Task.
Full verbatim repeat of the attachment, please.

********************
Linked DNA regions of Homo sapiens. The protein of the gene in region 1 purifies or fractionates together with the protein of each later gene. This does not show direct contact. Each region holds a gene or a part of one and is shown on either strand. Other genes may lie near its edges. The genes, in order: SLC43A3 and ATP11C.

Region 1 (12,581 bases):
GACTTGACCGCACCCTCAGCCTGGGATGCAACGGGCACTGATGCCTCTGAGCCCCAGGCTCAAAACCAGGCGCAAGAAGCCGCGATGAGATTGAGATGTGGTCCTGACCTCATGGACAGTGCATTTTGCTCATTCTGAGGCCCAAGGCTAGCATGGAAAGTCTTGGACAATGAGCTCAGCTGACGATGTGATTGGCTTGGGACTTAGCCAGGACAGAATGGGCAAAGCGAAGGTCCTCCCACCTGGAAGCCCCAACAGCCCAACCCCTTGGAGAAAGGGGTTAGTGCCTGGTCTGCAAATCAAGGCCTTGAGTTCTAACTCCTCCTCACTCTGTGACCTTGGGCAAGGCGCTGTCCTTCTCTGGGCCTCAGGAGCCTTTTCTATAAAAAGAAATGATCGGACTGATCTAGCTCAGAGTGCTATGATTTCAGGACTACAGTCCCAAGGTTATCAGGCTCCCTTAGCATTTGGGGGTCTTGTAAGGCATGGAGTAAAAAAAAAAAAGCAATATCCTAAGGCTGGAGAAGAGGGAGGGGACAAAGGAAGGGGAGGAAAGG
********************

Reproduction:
Linked DNA regions of Homo sapiens. The protein of the gene in region 1 purifies or fractionates together with the protein of each later gene. This does not show direct contact. Each region holds a gene or a part of one and is shown on either strand. Other genes may lie near its edges. The genes, in order: SLC43A3 and ATP11C.

Region 1 (12,581 bases):
GACTTGACCGCACCCTCAGCCTGGGATGCAACGGGCACTGATGCCTCTGAGCCCCAGGCTCAAAACCAGGCGCAAGAAGCCGCGATGAGATTGAGATGTGGTCCTGACCTCATGGACAGTGCATTTTGCTCATTCTGAGGCCCAAGGCTAGCATGGAAAGTCTTGGACAATGAGCTCAGCTGACGATGTGATTGGCTTGGGACTTAGCCAGGACAGAATGGGCAAAGCGAAGGTCCTCCCACCTGGAAGCCCCAACAGCCCAACCCCTTGGAGAAAGGGGTTAGTGCCTGGTCTGCAAATCAAGGCCTTGAGTTCTAACTCCTCCTCACTCTGTGACCTTGGGCAAGGCGCTGTCCTTCTCTGGGCCTCAGGAGCCTTTTCTATAAAAAGAAATGATCGGACTGATCTAGCTCAGAGTGCTATGATTTCAGGACTACAGTCCCAAGGTTATCAGGCTCCCTTAGCATTTGGGGGTCTTGTAAGGCATGGAGTAAAAAAAAAAAAGCAATATCCTAAGGCTGGAGAAGAGGGAGGGGACAAAGGAAGGGGAGGAAAGG